Mitterrand, François

Mitterrand, François

▪ president of France
in full  François-maurice-marie Mitterrand  
born Oct. 26, 1916, Jarnac, France
died Jan. 8, 1996, Paris
 politician who served two terms (1981–95) as president of France, leading his country to closer political and economic integration with western Europe. The first socialist to hold the office, Mitterrand abandoned leftist economic policies early in his presidency and generally ruled as a pragmatic centrist.

      The son of a stationmaster, Mitterrand studied law and political science in Paris. On the outbreak of World War II, he enlisted in the infantry and in June 1940 was wounded and captured by the Germans. After escaping from a prison camp in late 1941, he worked with the collaborationist Vichy government—a fact that did not become publicly known until 1994—before joining the Resistance in 1943.

      In 1947 he became a cabinet minister of the Fourth Republic in the coalition government of Paul Ramadier, having been elected to the National Assembly the previous year. Over the next 12 years, Mitterrand held cabinet posts in 11 short-lived Fourth Republic governments.

      Originally somewhat centrist in his views, he became more leftist in politics, and from 1958 he crystallized opposition to the regime of Charles de Gaulle (Gaulle, Charles de). In 1965 he stood against de Gaulle as the sole candidate of the socialist and communist left for the French presidency, collecting 32 percent of the vote and forcing de Gaulle into a runoff election.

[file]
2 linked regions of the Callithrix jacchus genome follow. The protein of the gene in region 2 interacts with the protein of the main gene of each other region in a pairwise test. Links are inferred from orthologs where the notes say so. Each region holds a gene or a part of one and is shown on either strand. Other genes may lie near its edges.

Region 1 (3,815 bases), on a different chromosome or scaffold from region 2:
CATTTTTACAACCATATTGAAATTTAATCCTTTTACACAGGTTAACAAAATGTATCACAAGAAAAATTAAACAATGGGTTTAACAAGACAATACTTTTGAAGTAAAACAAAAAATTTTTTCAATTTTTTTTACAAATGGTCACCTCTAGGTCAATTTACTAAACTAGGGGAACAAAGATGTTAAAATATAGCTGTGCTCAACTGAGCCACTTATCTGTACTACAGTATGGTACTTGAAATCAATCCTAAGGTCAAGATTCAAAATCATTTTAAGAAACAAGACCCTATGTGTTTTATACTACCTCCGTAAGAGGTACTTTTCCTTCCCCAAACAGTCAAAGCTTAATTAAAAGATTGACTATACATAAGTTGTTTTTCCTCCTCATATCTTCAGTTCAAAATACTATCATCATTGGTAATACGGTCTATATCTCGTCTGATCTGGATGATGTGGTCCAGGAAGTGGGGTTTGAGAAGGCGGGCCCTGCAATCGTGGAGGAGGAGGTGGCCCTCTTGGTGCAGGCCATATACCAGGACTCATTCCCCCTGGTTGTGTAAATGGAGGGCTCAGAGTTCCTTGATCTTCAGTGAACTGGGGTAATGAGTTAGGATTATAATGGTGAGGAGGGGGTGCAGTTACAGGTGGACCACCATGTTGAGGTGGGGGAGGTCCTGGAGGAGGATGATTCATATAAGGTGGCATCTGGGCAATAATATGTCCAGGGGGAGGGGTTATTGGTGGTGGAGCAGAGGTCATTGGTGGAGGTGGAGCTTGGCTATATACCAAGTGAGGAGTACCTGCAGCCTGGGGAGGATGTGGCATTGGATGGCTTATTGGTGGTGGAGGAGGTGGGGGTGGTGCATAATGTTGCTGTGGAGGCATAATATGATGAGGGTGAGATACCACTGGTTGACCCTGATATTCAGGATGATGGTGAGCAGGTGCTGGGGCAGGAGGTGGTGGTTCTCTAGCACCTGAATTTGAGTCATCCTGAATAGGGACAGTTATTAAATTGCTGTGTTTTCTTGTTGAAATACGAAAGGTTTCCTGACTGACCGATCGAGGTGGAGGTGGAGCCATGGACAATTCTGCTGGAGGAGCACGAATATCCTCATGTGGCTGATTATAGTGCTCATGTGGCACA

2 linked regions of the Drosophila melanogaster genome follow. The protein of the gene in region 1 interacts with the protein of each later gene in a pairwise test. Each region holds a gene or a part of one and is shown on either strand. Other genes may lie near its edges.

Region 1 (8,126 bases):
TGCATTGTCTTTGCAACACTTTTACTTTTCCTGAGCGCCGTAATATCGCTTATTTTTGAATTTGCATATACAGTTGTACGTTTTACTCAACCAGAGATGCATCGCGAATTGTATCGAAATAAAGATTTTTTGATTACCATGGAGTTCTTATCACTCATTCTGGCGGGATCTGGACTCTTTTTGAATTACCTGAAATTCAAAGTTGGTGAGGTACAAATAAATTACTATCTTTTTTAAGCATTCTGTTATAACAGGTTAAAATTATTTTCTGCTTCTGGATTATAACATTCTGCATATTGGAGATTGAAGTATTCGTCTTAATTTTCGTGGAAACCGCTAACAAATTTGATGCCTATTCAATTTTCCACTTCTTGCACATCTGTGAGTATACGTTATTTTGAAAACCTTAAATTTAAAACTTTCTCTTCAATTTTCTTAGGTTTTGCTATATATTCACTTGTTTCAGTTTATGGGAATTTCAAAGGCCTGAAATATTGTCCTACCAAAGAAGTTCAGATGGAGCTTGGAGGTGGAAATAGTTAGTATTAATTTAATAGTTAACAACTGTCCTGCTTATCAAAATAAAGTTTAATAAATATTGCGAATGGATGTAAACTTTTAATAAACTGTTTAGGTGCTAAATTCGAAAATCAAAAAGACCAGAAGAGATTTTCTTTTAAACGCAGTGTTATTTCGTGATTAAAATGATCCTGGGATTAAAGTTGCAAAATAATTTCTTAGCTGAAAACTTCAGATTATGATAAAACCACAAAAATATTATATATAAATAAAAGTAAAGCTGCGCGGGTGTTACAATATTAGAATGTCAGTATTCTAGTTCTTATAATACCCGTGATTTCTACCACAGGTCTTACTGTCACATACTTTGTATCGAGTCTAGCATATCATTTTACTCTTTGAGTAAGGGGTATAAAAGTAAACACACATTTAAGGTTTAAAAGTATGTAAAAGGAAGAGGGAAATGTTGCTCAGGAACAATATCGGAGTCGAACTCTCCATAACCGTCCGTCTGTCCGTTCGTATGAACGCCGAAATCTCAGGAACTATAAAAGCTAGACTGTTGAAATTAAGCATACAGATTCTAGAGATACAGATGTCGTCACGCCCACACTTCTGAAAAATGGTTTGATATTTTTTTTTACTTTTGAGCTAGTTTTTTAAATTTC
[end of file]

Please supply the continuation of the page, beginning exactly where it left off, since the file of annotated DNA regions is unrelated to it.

After his election as first secretary of the Socialist Party in 1971, Mitterrand began a major party reorganization, which greatly increased its electoral appeal. Although Mitterrand was defeated in his second presidential bid, in 1974, his strategy of making the Socialist Party the majority party of the left while still allied with the Communist Party led to the upset Socialist victory of May 10, 1981, when he defeated the incumbent president, Valéry Giscard d'Estaing. Mitterrand called legislative elections soon after his victory, and a new left-wing majority in the National Assembly enabled his prime minister, Pierre Mauroy, to effect the reforms Mitterrand had promised. These measures included nationalizing financial institutions and key industrial enterprises, raising the minimum wage, increasing social benefits, and abolishing the death penalty. In foreign policy Mitterrand advocated a relatively hard stance toward the Soviet Union and cultivated good relations with the United States.

      Mitterrand's socialist economic policies caused increased inflation and other problems, so in 1983 the government began to cut spending. By the end of Mitterrand's first term in office, the Socialist Party had abandoned socialist policies in all but name and essentially had adopted free-market liberalism. In 1986 the parties of the right won a majority of seats in the National Assembly, and so Mitterrand had to ask one of the leaders of the right-wing majority, Jacques Chirac (Chirac, Jacques), to be his prime minister. Under this unprecedented power-sharing arrangement, known as “cohabitation,” Mitterrand retained responsibility for foreign policy. He soundly defeated Chirac in the presidential elections of 1988 and thus secured to another seven-year term.